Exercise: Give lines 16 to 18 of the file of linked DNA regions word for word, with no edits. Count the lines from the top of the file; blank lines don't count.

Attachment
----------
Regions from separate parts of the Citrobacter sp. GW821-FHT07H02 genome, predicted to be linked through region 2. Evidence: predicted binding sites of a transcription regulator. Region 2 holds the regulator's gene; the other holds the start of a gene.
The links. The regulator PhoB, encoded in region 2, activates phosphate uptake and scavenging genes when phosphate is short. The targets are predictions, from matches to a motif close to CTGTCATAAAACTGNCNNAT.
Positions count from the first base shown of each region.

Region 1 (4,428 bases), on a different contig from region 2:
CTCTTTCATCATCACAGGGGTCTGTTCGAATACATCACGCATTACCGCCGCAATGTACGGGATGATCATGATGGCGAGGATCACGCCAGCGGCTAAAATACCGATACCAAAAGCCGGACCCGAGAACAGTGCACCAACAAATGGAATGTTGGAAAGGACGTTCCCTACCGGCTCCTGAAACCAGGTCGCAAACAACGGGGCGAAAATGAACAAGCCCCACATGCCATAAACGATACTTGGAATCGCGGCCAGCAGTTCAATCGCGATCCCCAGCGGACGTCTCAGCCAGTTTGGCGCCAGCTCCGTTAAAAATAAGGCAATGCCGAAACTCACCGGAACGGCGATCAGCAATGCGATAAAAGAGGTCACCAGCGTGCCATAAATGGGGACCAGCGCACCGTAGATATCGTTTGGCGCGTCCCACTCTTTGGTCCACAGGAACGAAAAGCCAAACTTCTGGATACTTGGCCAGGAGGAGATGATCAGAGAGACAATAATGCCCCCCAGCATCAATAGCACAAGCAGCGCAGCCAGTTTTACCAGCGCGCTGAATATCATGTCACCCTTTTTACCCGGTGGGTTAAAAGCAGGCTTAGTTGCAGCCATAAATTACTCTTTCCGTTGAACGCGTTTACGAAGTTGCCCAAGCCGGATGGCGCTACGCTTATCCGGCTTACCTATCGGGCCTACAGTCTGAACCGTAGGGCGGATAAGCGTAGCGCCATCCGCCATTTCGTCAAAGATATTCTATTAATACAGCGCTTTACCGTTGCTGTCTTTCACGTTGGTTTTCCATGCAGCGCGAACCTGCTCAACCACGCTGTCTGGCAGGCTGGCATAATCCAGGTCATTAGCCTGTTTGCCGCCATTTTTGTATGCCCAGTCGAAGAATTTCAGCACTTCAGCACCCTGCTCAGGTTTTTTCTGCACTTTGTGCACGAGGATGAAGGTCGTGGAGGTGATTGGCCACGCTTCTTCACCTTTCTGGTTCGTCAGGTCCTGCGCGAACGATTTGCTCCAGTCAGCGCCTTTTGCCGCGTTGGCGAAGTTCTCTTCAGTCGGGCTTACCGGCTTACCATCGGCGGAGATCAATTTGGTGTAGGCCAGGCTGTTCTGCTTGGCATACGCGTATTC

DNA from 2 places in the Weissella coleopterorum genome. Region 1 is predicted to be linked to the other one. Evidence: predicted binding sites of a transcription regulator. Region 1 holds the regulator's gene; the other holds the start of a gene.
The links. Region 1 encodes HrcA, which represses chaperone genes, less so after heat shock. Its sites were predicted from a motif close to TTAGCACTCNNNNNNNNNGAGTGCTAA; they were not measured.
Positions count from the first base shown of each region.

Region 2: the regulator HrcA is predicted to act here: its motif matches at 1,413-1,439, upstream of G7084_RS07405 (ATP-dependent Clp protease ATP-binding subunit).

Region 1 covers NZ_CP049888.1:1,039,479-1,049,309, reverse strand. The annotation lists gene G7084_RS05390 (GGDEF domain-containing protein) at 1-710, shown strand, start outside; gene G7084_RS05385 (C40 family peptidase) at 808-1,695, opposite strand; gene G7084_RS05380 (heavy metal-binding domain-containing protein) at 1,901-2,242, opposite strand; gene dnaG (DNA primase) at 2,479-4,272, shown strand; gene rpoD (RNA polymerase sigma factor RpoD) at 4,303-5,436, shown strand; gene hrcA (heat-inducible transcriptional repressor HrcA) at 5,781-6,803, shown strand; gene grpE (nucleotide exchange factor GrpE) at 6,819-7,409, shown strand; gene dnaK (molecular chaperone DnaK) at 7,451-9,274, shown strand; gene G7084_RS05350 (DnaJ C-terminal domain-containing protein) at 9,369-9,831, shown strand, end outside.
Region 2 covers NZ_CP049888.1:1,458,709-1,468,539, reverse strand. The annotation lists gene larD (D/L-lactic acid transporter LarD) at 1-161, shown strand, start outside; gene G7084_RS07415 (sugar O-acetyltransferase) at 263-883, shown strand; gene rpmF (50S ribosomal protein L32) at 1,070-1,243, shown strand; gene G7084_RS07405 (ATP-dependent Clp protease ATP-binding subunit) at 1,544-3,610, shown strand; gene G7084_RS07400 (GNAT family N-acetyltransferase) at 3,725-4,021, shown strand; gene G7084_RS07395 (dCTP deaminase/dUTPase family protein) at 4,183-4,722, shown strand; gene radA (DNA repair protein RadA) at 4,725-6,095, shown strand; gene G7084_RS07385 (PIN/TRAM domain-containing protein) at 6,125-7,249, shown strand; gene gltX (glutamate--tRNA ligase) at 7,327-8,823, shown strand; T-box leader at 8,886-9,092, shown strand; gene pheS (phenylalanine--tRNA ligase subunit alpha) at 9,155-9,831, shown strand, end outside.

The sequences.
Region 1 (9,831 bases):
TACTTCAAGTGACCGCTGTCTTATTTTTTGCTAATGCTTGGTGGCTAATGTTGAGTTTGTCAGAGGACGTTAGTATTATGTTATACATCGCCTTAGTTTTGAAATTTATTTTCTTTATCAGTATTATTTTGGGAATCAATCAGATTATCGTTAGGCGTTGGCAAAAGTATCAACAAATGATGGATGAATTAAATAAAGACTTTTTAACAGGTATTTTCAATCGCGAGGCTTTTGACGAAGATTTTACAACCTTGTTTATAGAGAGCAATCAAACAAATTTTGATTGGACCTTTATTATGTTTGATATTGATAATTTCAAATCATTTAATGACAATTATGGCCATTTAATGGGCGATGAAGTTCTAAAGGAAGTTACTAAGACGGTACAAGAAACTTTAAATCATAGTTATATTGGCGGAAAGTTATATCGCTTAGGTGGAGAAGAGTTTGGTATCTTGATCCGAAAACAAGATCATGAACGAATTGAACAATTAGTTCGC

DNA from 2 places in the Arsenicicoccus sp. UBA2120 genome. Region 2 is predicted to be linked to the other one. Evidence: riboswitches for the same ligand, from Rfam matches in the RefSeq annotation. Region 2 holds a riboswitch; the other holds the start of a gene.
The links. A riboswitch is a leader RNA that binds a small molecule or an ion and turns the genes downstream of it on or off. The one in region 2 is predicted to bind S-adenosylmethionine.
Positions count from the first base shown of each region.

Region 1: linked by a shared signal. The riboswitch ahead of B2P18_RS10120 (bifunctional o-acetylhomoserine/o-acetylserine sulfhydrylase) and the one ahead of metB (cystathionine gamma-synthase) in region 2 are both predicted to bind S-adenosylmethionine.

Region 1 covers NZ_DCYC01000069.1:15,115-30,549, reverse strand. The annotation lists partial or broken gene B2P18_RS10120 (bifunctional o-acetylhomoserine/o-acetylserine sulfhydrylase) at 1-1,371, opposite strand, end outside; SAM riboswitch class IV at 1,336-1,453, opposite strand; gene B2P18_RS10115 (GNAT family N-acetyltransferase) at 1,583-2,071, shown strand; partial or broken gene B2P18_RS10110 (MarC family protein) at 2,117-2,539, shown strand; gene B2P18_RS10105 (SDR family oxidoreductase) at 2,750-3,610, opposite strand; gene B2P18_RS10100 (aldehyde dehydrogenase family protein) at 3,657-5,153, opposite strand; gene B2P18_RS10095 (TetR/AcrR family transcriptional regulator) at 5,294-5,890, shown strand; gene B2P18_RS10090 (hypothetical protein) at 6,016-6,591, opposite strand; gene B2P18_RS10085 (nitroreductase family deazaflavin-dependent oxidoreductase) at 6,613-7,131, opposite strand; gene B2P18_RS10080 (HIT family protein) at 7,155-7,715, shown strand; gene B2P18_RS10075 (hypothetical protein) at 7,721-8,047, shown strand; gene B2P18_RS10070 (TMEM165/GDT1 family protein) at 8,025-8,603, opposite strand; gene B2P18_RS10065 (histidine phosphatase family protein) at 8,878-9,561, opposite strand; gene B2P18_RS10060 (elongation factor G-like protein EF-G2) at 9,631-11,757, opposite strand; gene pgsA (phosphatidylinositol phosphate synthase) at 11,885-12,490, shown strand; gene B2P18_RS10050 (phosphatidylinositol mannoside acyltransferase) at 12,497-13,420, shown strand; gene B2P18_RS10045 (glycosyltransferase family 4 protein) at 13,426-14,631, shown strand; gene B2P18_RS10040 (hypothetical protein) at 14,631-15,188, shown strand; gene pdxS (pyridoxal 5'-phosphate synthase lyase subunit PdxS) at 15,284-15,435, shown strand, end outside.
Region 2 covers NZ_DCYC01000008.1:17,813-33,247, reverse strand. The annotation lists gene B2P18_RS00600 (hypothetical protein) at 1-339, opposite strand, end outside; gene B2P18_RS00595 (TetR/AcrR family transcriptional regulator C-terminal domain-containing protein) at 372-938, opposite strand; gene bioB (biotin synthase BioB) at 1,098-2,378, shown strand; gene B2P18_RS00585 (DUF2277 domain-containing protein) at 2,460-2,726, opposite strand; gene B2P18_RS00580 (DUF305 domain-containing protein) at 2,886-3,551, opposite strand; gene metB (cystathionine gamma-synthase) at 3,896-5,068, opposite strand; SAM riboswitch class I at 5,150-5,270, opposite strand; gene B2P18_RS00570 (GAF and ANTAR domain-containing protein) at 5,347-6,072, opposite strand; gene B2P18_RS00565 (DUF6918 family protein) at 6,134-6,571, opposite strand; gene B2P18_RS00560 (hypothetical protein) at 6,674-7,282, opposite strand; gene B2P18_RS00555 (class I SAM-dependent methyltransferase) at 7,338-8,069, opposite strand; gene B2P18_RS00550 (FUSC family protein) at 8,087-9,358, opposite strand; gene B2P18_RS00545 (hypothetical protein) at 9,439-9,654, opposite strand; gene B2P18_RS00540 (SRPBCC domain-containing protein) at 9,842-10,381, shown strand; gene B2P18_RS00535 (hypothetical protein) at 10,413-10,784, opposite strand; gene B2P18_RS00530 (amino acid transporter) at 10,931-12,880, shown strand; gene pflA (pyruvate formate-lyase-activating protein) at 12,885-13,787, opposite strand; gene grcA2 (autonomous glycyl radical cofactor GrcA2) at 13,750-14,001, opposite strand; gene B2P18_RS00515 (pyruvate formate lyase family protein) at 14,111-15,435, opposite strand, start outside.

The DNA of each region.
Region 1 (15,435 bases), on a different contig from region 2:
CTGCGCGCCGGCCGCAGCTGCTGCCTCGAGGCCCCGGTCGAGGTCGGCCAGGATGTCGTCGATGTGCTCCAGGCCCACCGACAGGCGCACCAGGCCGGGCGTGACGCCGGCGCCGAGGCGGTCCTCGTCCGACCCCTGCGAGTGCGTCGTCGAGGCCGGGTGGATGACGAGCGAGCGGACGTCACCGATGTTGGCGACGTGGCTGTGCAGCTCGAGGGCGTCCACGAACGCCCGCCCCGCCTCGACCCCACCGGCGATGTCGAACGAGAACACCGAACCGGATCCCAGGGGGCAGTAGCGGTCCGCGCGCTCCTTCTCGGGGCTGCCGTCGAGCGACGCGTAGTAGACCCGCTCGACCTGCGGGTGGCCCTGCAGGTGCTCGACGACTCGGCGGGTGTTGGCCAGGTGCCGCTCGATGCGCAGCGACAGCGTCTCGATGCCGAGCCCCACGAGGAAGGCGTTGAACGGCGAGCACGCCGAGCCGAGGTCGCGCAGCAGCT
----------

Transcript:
The links. A riboswitch is a leader RNA that binds a small molecule or an ion and turns the genes downstream of it on or off. The one in region 2 is predicted to bind S-adenosylmethionine.
Positions count from the first base shown of each region.

Region 1: linked by a shared signal. The riboswitch ahead of B2P18_RS10120 (bifunctional o-acetylhomoserine/o-acetylserine sulfhydrylase) and the one ahead of metB (cystathionine gamma-synthase) in region 2 are both predicted to bind S-adenosylmethionine.